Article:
• Begin receiving regular periodic distributions by the required beginning date in annual amounts calculated to distribute the participant's entire interest (benefits) over his or her life expectancy or over the joint life expectancy of the participant and the designated beneficiary (or over a shorter period).

These distribution rules apply individually to each qualified plan. You cannot satisfy the requirement for one plan by taking a distribution from another. The plan must provide that these rules override any inconsistent distribution options previously offered.

Minimum Distribution. If the account balance of a qualified plan participant is to be distributed (other than as an annuity), the plan administrator must figure the minimum amount required to be distributed each distribution calendar year. This minimum is figured by dividing the account balance by the applicable life expectancy.

Minimum Distribution Incidental Benefit Requirement. Minimum distributions must also meet the minimum distribution incidental benefit requirement. This requirement ensures the plan is used primarily to provide retirement benefits to the employee. After the employee's death, only “incidental” benefits are expected to remain for distribution to the employee's beneficiary (or beneficiaries).

Required Beginning Date. Generally, each participant must receive his or her entire benefits in the plan or begin to receive periodic distributions of benefits from the plan by the required beginning date.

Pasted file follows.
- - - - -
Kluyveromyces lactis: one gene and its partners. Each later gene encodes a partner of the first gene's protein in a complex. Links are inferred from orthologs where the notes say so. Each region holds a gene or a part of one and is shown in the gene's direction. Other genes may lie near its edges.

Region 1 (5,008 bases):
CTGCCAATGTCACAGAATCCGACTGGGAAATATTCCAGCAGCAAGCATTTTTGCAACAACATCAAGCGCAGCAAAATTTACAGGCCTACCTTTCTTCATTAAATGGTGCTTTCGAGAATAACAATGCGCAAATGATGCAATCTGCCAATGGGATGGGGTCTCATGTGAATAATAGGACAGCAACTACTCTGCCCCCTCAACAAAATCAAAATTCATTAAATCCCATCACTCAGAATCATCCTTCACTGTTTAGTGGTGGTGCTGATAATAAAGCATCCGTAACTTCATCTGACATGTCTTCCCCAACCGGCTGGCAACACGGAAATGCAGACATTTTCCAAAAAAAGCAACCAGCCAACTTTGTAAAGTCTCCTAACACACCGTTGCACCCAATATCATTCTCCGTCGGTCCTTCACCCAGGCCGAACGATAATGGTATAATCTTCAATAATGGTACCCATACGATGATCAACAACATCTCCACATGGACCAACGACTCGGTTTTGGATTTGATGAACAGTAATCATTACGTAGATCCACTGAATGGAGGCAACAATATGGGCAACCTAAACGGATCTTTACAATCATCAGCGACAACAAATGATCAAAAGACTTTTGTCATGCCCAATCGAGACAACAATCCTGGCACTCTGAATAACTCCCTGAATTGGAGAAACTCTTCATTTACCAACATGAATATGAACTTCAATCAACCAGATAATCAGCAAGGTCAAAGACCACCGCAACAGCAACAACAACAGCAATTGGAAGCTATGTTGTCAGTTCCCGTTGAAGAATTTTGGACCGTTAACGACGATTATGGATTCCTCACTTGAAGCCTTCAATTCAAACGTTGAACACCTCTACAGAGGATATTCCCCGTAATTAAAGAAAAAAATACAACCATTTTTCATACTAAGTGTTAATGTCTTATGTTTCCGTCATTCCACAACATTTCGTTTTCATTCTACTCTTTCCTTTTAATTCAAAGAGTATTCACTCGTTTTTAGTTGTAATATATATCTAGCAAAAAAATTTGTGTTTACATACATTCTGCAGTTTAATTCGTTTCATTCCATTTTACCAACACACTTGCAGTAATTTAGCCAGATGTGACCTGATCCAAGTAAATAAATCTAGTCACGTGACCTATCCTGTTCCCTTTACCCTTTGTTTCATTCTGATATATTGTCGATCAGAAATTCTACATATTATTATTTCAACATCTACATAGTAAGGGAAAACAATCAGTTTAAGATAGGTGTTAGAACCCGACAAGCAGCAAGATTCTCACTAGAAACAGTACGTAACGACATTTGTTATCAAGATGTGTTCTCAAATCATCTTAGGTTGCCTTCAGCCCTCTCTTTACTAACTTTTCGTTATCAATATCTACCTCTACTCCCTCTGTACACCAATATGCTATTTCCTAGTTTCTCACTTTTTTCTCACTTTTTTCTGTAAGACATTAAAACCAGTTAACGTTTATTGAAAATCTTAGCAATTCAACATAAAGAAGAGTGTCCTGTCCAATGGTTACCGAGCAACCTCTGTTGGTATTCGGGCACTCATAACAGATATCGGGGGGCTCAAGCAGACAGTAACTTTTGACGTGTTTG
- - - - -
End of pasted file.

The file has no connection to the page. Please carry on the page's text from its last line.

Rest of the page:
A participant must begin to receive distributions from his or her qualified retirement plan by April 1 of the first year after the later of the following years:

  • Calendar year in which he or she reaches age 70½.
  • Calendar year in which he or she retires.

However, the plan may require the participant to begin receiving distributions by April 1 of the year after the participant reaches age 70½ even if the participant has not retired.

If the participant is a 5 percent owner of the employer maintaining the plan or if the distribution is from a traditional or SIMPLE IRA, the participant must begin receiving distributions by April 1 of the first year after the calendar year in which the participant reached age 70½.

Distributions After The Starting Year. The distribution required to be made by April 1 is treated as a distribution for the starting year. (The starting year is the year in which the participant meets (1) or (2) above, whichever applies.) After the starting year, the participant must receive the required distribution for each year by December 31 of that year. If no distribution is made in the starting year, required distributions for 2 years must be made in the next year (one by April 1 and one by December 31).

Distributions After Participant's Death. Special rules cover distributions made after the death of a participant.

More information on distributions is available in Publication 575. More information on rollovers is also available in Publication 590.